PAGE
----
Many members of our campus community “pay it forward” by helping those following in their path. This includes our Emeritus and Retired Faculty Association (ERFA), which created a research, scholarship and creative activities (RSCA) grant program to help current faculty members advance their professional growth. Last year’s recipients included Anthropology Department Assistant Professor AJ Faas and School of Social Work Assistant Professor Nicole Dubus.

Another reason for gratitude is the many alumni whose financial support helps current and future students achieve their goals. A generous gift from Marion Cilker, ’39, established a scholarship for students interested in infusing arts into education and funded an annual conference. While Ms. Cilker passed away in 2012, her generosity lives on, supporting current and aspiring teachers seeking ways to incorporate art into diverse curricula for K-12 students.

Students also are benefiting from strategic collaborations. A partnership with nonprofit Braven Bay Area fueled a program for first-generation, underrepresented minority students that connects them with community mentors at high-tech companies and nonprofits and develops personal skills for future career searches.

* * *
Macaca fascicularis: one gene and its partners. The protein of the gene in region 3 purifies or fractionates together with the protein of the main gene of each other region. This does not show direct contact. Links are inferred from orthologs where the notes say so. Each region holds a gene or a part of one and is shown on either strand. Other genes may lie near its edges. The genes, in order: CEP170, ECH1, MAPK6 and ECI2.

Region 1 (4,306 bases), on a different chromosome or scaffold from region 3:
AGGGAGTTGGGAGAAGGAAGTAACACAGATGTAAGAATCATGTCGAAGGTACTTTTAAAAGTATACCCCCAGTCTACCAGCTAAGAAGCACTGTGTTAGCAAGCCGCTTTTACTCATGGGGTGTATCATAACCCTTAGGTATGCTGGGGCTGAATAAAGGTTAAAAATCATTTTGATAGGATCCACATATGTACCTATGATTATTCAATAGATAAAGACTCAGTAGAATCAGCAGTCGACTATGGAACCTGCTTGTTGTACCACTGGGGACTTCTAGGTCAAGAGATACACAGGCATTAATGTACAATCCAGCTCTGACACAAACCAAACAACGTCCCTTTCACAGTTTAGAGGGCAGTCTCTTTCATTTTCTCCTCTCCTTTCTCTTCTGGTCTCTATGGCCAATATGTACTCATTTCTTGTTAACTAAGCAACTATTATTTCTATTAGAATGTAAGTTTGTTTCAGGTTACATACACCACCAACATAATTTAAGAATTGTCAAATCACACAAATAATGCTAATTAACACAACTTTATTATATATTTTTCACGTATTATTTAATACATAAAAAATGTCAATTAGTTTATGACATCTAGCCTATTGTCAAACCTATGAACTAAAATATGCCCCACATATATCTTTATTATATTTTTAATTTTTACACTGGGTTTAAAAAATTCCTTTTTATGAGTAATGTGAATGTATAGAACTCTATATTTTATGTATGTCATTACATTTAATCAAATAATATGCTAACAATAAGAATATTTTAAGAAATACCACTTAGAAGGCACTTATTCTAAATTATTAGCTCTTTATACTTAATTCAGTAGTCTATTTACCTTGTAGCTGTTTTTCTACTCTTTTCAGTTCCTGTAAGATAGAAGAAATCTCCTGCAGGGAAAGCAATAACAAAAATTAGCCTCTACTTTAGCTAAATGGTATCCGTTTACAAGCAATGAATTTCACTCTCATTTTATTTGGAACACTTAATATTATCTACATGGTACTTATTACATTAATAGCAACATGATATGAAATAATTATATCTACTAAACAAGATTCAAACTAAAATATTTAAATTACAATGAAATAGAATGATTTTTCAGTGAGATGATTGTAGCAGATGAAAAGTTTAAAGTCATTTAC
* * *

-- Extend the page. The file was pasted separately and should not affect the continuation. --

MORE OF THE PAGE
These are just some of the people, programs and connections that are empowering us to power student success. In this season of gratitude, I’m especially mindful of your remarkable contributions. Thank you!

SJSU Faculty, Staff and Students Participate in the Academic Technology Expo (ATXpo) at Stanford University

On Oct. 2, San Jose State University faculty, staff and students joined colleagues from Stanford University, University of California, Berkeley, UC San Francisco, University of San Francisco, San Francisco State University, Santa Clara University and Saint Mary’s College of California at the Academic Technology Expo. The event provided a forum to share, discuss and promote effective practices for teaching and learning with technology. The Expo included a series of IdeaLab sessions and a student panel. The IdeaLab is a unique interactive session where presenters showcase practices, projects and technologies that are improving teaching and learning at participating institutions. Each presentation focused on a central teaching and learning challenge and how their solution might be adopted by other participants.

IdeaLab sessions included topics such as virtual reality, open education resources, writing activities, and student-centered approaches to communication, metacognition, and assessment that are enhanced by technology with eight teams of SJSU affiliates presenting throughout the day.

List of SJSU Presentations:

Presenters: David W. Parent

Presenters: Resa Kelly, Yingjie Liu

Presenters: Debra Caires, Isadora McCullough, Andrea Ulloa